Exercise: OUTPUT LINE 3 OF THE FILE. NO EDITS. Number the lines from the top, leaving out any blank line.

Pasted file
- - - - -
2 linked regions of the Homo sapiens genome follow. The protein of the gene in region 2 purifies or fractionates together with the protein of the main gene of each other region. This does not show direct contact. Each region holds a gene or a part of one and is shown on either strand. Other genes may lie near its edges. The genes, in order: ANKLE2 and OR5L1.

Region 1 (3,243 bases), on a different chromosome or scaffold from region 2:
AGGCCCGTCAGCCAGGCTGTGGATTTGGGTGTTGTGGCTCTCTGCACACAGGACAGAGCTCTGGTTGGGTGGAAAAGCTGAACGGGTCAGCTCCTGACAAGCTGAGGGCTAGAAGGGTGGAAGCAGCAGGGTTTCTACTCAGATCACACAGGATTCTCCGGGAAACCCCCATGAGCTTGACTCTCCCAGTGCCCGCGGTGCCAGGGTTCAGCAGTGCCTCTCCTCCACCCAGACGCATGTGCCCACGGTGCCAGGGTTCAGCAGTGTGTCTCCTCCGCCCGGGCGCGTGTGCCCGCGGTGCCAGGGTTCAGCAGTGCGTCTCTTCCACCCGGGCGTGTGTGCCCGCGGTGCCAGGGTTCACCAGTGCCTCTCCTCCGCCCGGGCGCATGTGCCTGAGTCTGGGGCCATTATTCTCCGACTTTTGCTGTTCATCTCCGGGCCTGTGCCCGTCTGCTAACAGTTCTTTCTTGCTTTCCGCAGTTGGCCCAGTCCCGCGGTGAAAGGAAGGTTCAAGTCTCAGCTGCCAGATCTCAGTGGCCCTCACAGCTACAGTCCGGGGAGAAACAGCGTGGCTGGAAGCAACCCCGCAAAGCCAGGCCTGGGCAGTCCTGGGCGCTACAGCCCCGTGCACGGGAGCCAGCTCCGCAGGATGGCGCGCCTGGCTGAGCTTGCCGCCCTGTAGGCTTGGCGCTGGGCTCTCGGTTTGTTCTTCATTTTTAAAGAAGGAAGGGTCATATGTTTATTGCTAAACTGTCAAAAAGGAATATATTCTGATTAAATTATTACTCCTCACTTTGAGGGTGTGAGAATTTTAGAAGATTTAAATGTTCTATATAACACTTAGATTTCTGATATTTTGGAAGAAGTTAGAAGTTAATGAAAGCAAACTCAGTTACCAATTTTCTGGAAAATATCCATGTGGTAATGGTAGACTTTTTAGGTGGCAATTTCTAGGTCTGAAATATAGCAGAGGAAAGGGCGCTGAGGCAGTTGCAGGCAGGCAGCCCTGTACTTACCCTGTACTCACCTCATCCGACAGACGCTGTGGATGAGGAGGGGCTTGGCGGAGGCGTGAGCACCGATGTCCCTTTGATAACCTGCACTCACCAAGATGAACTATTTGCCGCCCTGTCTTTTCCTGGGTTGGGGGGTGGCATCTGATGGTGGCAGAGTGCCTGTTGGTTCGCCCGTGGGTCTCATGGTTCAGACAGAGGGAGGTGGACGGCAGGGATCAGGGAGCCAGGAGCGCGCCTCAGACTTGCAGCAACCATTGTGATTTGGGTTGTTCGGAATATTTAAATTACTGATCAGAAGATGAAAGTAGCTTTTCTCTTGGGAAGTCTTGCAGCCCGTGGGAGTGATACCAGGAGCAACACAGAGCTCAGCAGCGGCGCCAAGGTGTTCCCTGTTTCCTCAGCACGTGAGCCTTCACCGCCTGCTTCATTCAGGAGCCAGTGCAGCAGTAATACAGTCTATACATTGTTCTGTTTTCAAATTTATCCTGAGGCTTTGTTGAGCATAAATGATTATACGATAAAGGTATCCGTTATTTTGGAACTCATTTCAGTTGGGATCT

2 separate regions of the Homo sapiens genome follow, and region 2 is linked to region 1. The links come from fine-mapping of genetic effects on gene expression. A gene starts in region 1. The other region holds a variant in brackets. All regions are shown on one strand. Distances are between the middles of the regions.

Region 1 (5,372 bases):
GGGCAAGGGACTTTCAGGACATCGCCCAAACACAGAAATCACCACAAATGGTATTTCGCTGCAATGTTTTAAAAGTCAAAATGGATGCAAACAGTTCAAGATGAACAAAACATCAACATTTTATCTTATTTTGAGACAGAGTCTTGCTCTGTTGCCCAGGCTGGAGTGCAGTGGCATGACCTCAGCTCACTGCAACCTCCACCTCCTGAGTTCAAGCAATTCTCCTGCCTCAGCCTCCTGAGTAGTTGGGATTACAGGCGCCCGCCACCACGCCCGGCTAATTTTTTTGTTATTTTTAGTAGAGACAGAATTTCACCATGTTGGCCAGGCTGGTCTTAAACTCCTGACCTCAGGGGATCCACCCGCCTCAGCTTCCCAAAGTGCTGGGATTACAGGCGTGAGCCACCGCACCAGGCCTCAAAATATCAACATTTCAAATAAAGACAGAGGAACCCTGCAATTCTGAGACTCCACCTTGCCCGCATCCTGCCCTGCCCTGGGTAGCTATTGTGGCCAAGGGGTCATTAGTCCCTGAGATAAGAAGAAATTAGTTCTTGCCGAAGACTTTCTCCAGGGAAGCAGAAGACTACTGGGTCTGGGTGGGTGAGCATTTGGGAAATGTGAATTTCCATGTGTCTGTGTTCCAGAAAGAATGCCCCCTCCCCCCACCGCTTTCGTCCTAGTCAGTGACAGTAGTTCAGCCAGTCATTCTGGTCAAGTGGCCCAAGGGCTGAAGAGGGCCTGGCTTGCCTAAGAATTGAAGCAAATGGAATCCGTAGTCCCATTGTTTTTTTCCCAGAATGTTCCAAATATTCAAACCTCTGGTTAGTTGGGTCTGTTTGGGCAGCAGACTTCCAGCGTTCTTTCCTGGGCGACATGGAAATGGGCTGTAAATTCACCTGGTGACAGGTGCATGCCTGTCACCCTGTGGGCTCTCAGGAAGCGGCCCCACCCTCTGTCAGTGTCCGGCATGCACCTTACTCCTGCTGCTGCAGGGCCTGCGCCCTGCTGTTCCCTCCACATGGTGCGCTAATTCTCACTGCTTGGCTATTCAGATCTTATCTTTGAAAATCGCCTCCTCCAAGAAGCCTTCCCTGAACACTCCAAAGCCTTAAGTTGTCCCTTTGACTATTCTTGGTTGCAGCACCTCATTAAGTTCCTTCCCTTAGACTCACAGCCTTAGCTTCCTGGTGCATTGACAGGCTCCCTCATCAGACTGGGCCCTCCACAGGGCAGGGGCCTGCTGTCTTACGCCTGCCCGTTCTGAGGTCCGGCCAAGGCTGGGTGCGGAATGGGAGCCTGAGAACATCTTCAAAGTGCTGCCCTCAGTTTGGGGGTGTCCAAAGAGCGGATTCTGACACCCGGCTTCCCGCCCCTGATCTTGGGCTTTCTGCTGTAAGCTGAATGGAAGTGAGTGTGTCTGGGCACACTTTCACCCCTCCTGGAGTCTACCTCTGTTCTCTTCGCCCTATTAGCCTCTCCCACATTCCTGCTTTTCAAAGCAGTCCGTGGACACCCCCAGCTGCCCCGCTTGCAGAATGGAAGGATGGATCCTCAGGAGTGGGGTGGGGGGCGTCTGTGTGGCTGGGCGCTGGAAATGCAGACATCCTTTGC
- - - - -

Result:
AGGCCCGTCAGCCAGGCTGTGGATTTGGGTGTTGTGGCTCTCTGCACACAGGACAGAGCTCTGGTTGGGTGGAAAAGCTGAACGGGTCAGCTCCTGACAAGCTGAGGGCTAGAAGGGTGGAAGCAGCAGGGTTTCTACTCAGATCACACAGGATTCTCCGGGAAACCCCCATGAGCTTGACTCTCCCAGTGCCCGCGGTGCCAGGGTTCAGCAGTGCCTCTCCTCCACCCAGACGCATGTGCCCACGGTGCCAGGGTTCAGCAGTGTGTCTCCTCCGCCCGGGCGCGTGTGCCCGCGGTGCCAGGGTTCAGCAGTGCGTCTCTTCCACCCGGGCGTGTGTGCCCGCGGTGCCAGGGTTCACCAGTGCCTCTCCTCCGCCCGGGCGCATGTGCCTGAGTCTGGGGCCATTATTCTCCGACTTTTGCTGTTCATCTCCGGGCCTGTGCCCGTCTGCTAACAGTTCTTTCTTGCTTTCCGCAGTTGGCCCAGTCCCGCGGTGAAAGGAAGGTTCAAGTCTCAGCTGCCAGATCTCAGTGGCCCTCACAGCTACAGTCCGGGGAGAAACAGCGTGGCTGGAAGCAACCCCGCAAAGCCAGGCCTGGGCAGTCCTGGGCGCTACAGCCCCGTGCACGGGAGCCAGCTCCGCAGGATGGCGCGCCTGGCTGAGCTTGCCGCCCTGTAGGCTTGGCGCTGGGCTCTCGGTTTGTTCTTCATTTTTAAAGAAGGAAGGGTCATATGTTTATTGCTAAACTGTCAAAAAGGAATATATTCTGATTAAATTATTACTCCTCACTTTGAGGGTGTGAGAATTTTAGAAGATTTAAATGTTCTATATAACACTTAGATTTCTGATATTTTGGAAGAAGTTAGAAGTTAATGAAAGCAAACTCAGTTACCAATTTTCTGGAAAATATCCATGTGGTAATGGTAGACTTTTTAGGTGGCAATTTCTAGGTCTGAAATATAGCAGAGGAAAGGGCGCTGAGGCAGTTGCAGGCAGGCAGCCCTGTACTTACCCTGTACTCACCTCATCCGACAGACGCTGTGGATGAGGAGGGGCTTGGCGGAGGCGTGAGCACCGATGTCCCTTTGATAACCTGCACTCACCAAGATGAACTATTTGCCGCCCTGTCTTTTCCTGGGTTGGGGGGTGGCATCTGATGGTGGCAGAGTGCCTGTTGGTTCGCCCGTGGGTCTCATGGTTCAGACAGAGGGAGGTGGACGGCAGGGATCAGGGAGCCAGGAGCGCGCCTCAGACTTGCAGCAACCATTGTGATTTGGGTTGTTCGGAATATTTAAATTACTGATCAGAAGATGAAAGTAGCTTTTCTCTTGGGAAGTCTTGCAGCCCGTGGGAGTGATACCAGGAGCAACACAGAGCTCAGCAGCGGCGCCAAGGTGTTCCCTGTTTCCTCAGCACGTGAGCCTTCACCGCCTGCTTCATTCAGGAGCCAGTGCAGCAGTAATACAGTCTATACATTGTTCTGTTTTCAAATTTATCCTGAGGCTTTGTTGAGCATAAATGATTATACGATAAAGGTATCCGTTATTTTGGAACTCATTTCAGTTGGGATCT